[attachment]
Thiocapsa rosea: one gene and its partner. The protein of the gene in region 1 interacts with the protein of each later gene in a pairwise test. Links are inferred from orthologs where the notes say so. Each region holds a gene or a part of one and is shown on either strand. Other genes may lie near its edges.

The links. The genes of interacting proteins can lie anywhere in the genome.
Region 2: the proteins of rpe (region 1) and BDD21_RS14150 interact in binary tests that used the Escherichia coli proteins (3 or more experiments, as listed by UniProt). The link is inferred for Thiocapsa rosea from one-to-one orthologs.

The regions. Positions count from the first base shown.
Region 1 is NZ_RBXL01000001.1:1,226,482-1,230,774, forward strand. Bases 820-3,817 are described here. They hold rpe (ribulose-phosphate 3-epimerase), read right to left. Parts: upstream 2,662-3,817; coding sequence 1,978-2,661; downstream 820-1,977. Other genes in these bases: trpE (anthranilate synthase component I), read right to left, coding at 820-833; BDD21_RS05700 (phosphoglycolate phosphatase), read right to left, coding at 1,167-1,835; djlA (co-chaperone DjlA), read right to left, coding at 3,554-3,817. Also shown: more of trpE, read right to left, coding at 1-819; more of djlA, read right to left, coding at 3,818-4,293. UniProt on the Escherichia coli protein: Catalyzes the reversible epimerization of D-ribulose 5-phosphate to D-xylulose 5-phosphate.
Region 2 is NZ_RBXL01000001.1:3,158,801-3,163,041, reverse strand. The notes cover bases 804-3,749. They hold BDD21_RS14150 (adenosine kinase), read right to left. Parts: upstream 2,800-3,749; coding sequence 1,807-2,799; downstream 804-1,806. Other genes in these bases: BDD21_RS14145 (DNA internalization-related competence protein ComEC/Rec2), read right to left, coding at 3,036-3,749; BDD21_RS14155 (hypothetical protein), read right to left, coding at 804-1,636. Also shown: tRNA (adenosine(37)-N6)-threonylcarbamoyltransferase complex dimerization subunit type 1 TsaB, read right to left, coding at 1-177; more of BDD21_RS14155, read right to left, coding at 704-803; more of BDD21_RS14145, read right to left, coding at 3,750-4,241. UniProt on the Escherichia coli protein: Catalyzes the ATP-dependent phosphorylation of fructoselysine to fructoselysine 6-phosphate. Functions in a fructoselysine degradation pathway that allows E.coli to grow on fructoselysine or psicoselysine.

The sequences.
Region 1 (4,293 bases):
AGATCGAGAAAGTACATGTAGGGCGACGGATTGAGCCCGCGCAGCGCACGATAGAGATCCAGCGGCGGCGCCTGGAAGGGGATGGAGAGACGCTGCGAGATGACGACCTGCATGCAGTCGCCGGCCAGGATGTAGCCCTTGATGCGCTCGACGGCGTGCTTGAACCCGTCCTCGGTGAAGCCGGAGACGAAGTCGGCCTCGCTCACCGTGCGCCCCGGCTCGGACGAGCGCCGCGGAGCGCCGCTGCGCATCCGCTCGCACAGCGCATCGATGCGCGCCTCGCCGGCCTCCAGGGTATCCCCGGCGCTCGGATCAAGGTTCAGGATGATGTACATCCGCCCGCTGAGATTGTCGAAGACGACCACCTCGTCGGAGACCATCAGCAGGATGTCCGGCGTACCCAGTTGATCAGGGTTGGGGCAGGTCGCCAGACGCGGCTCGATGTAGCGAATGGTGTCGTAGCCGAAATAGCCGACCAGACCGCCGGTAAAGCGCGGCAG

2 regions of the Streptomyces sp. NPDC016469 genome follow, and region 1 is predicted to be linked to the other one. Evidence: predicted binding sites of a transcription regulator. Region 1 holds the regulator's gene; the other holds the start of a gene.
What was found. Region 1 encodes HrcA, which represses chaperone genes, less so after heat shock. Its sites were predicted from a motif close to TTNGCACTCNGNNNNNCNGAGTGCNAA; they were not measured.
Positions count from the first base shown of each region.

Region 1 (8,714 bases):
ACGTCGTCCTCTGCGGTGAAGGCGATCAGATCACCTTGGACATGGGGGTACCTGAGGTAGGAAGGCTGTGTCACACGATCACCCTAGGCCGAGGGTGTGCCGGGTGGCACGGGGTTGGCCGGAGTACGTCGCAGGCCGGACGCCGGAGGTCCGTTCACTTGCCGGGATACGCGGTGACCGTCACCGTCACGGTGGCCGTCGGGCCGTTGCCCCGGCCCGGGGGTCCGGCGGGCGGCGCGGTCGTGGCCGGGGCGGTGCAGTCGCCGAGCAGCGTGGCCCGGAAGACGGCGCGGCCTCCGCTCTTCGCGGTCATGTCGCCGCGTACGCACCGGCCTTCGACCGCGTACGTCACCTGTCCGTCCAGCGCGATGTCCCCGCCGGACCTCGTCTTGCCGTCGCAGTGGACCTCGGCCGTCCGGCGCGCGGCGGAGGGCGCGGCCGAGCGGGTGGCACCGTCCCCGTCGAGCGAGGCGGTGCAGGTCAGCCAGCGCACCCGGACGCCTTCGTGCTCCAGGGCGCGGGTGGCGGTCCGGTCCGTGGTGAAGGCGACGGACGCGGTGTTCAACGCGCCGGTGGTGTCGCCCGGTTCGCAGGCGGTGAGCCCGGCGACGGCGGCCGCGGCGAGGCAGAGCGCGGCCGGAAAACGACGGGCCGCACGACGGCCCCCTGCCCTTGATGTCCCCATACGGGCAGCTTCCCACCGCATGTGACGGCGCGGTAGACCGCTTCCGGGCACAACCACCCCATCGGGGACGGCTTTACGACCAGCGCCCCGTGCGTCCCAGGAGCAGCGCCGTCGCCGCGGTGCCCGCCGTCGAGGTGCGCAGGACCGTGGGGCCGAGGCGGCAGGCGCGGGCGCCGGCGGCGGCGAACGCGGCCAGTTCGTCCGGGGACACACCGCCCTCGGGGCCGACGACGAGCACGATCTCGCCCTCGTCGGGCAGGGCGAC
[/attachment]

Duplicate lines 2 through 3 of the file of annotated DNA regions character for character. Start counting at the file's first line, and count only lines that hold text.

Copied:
The links. The genes of interacting proteins can lie anywhere in the genome.
Region 2: the proteins of rpe (region 1) and BDD21_RS14150 interact in binary tests that used the Escherichia coli proteins (3 or more experiments, as listed by UniProt). The link is inferred for Thiocapsa rosea from one-to-one orthologs.